Brazil has experienced an explosive growth of Pentecostal and neo-Pentecostal (neo-charismatic) churches. Large crowds of poor people have been attending these churches looking for answers for their physical, material and spiritual needs.
The Brazilian Catholic Church, plagued by Liberation Theology, has been worried about this growth. And even mainline Brazilian Protestant churches, similarly plagued by Protestant versions of the Liberation Theology, have been worried.
International onlookers see such growth as a phenomenon or even evidence of “revival.” Yet, Brazilian Calvinist critics question that if it were genuine, Brazil would not have now a socialist government. But what if Brazil depended just on the Catholic Church and its Liberation Theology? It would be already a Catholic Cuba. What if Brazil depended just on mainline Protestant churches and their Protestant versions of the Liberation Theology? It would be already a Protestant Cuba.
The Pentecostal and neo-Pentecostal growth in Brazil is far from perfection. But virulent critics from mainline Protestant churches, which are very small in Brazil in comparison to large Pentecostal and neo-Pentecostal churches, have used the imperfections to point that the “revival” in Brazil is counterfeit, misleading, and even demonic. Calvinist critics have consistently condemned the Pentecostal and neo-Pentecostal growth in Brazil.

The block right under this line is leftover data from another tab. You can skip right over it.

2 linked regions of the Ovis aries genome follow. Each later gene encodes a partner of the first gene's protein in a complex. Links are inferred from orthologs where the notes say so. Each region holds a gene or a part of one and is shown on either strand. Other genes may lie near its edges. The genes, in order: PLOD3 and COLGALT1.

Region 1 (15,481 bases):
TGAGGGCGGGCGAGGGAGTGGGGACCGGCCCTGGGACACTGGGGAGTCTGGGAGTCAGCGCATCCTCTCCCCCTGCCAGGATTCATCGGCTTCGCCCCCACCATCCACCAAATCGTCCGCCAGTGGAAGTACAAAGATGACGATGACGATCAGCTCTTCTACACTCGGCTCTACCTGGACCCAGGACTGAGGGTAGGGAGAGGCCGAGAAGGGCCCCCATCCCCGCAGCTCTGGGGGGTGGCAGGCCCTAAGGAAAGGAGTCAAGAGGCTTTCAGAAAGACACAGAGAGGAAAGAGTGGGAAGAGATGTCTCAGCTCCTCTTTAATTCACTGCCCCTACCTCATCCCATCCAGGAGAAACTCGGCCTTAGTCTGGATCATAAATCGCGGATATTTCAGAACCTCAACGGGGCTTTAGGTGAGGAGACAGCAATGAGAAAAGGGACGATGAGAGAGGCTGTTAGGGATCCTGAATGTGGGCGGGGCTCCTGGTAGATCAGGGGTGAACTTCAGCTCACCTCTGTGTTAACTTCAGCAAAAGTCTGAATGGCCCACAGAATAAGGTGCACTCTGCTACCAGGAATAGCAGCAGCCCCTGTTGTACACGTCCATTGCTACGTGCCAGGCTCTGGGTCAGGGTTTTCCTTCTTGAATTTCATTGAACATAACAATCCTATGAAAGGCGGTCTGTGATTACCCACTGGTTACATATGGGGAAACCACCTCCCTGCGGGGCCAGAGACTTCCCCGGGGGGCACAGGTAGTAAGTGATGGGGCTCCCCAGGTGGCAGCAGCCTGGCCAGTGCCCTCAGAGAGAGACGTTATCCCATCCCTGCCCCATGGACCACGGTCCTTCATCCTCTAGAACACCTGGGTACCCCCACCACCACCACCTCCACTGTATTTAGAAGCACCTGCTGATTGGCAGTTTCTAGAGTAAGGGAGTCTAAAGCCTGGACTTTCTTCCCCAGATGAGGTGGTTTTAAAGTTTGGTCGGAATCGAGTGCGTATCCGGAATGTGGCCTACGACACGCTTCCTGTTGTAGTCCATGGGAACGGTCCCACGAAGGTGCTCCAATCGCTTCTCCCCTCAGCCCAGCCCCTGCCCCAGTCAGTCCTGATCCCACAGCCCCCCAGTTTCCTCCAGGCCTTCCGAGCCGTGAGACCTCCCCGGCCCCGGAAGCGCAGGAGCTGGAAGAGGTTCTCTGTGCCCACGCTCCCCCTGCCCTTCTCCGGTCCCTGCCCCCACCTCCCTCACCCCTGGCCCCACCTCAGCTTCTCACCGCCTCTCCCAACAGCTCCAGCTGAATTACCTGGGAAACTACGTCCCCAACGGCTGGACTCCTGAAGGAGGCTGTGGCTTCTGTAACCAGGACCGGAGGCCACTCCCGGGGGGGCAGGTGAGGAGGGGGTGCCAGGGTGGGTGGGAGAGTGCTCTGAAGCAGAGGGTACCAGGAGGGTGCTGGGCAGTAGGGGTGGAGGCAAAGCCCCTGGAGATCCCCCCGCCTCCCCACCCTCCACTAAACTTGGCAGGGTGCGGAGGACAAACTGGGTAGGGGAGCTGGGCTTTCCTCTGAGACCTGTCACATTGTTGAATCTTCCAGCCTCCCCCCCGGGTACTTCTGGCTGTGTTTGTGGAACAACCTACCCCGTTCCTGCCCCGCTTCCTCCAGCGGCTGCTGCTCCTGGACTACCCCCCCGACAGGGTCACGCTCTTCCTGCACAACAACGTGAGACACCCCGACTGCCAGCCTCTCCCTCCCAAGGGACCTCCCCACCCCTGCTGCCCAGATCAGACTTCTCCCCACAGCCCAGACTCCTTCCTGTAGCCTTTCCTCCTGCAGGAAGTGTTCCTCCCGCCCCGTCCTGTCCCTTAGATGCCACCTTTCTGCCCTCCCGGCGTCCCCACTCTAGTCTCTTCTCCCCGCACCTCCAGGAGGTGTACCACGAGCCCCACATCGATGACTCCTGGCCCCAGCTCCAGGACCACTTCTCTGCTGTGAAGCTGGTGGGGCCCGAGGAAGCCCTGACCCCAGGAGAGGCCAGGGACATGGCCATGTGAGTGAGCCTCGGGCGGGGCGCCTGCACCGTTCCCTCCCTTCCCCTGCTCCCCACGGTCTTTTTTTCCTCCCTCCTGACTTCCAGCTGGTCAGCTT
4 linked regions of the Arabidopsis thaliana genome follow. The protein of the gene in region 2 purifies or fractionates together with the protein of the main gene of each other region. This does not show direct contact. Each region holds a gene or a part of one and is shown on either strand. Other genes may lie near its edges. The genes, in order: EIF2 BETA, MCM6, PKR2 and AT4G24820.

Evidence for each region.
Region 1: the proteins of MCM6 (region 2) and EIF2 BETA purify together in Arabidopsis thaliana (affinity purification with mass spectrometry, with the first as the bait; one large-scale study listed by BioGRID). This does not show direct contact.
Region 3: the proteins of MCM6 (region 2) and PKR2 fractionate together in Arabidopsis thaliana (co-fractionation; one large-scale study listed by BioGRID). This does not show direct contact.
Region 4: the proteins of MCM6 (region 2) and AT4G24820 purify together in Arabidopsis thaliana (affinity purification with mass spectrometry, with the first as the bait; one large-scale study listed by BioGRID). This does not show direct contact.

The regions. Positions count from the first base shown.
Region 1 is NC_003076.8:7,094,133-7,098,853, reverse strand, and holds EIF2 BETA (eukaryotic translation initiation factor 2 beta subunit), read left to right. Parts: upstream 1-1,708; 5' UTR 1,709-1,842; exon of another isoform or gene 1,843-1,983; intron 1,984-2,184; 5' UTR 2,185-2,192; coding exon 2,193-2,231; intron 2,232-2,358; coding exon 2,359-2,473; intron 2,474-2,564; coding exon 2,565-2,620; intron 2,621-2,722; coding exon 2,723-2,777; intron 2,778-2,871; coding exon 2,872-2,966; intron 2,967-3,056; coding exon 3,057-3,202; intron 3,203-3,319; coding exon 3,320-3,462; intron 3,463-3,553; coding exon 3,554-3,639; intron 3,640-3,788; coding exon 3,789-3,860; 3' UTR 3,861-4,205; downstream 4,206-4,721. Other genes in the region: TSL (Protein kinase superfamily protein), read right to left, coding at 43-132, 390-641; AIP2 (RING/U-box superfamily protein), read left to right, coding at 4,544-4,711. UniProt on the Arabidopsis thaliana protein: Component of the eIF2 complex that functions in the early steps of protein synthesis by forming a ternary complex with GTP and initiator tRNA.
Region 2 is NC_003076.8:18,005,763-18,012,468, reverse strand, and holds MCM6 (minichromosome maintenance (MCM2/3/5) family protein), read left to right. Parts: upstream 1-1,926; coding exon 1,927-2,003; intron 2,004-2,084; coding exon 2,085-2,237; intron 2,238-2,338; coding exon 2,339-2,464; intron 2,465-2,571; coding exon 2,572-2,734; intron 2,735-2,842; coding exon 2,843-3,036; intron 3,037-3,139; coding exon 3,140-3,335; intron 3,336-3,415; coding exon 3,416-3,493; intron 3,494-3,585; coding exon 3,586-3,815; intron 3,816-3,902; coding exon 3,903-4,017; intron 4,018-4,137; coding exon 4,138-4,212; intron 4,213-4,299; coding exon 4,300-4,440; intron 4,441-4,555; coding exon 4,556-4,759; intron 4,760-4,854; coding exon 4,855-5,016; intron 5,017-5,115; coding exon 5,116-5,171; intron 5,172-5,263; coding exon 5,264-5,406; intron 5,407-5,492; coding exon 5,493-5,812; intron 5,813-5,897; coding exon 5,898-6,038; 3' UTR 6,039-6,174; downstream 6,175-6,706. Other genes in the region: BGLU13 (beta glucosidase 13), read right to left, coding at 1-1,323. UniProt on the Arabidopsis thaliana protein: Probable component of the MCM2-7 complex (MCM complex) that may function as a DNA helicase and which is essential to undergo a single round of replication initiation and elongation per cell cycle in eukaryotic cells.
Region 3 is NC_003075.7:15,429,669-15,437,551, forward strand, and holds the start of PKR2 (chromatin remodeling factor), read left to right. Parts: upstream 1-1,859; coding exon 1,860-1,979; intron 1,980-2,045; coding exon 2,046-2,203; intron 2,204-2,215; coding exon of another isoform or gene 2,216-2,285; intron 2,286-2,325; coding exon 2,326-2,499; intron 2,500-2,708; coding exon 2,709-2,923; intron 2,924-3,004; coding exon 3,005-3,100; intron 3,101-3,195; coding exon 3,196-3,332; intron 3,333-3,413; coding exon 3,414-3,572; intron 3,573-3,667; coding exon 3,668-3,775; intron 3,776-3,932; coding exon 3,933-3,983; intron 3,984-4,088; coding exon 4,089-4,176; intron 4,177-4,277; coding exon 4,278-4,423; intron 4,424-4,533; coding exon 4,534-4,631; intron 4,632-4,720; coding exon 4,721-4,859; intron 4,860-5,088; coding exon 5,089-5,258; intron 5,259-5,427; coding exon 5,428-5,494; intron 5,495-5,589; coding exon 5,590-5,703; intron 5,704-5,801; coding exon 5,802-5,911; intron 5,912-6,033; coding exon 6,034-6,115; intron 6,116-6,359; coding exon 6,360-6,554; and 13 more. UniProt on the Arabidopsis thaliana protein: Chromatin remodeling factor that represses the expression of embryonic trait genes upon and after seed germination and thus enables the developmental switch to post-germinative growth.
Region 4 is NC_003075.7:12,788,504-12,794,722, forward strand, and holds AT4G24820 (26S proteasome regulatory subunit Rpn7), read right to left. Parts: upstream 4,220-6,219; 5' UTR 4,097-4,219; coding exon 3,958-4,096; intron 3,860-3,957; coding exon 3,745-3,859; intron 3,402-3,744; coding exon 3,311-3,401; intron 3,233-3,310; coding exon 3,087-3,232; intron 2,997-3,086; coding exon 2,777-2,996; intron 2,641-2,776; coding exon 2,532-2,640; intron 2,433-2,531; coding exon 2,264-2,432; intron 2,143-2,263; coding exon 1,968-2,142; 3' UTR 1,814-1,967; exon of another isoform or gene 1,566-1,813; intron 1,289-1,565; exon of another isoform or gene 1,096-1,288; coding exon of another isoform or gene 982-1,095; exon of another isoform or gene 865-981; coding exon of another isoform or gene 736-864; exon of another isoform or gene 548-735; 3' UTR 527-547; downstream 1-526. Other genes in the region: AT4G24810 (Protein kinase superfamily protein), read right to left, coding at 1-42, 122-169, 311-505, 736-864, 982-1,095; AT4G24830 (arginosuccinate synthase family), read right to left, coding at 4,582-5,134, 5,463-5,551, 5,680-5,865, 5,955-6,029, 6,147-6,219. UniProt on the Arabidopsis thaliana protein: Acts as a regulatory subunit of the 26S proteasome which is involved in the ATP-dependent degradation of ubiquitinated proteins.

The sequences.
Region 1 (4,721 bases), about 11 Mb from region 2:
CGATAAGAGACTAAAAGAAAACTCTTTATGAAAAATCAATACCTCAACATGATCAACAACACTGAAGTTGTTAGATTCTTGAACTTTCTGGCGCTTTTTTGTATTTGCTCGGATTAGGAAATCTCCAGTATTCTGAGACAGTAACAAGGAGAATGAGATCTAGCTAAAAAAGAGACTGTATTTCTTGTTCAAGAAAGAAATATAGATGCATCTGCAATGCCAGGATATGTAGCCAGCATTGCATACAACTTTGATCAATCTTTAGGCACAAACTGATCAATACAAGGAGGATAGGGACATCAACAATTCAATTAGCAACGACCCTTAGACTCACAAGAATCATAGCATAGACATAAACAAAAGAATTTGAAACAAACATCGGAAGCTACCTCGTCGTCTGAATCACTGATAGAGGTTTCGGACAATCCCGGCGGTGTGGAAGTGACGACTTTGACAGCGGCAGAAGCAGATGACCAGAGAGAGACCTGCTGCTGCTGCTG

They ignore that revival does not equal perfection. They ignore the grave imperfections of the perfectly charismatic church of 1 Corinthians.
They point that the result of a perfect revival is change and transformation in Christians and their behavior. This change affects everyone: lawyers, farmers, and even politicians. If there is a large numbers of Christians in a government, it is expected that it will conform to the Christian values and justice by the testimony and presence of Christians.
They point that the perfect revival was the Great Awakening in America and the preaching of men like Jonathan Edwards.
Let us use their standard to analyze a “perfect revival.” First, came the Great Awakening, by Jonathan Edwards and others. Next, the birth of the United States by men simultaneously Protestant and Mason. This is, most of the Founding Founders were Protestant at the same time affected by the Great Awakening and Masonry!
If America is today plagued by Masonic symbols and taints, the example was set by these Mason Protestants who lived under the influence of the strong spiritual culture left by the Great Awakening.
The largest Presbyterian denomination in Brazil, founded by U.S. Masonic Presbyterian missionaries in the mid-1800s and cradle of the first Protestant version of Liberation Theology in the 1950s, has a difficult time disciplining its countless Masonic ministers and other leaders, who nevertheless have been busy criticizing the many “heresies” of the Pentecostal and neo-Pentecostal growth.
So by their logic, if the Great Awakening was a perfect revival, it follows that Masonry plaguing Protestant politicians is OK, because if it is not OK, it follows that the Great Awakening was an imperfect revival. And Calvinist critics in Brazil have just one answer to imperfect revivals: systematic criticism.
Never mind that what God’s Word says also applies to Masonry among Protestant ministers, politicians and other leaders:
“Stop forming inappropriate relationships with unbelievers. Can right and wrong be partners? Can light have anything in common with darkness?” (2 Corinthians 6:14 GWV)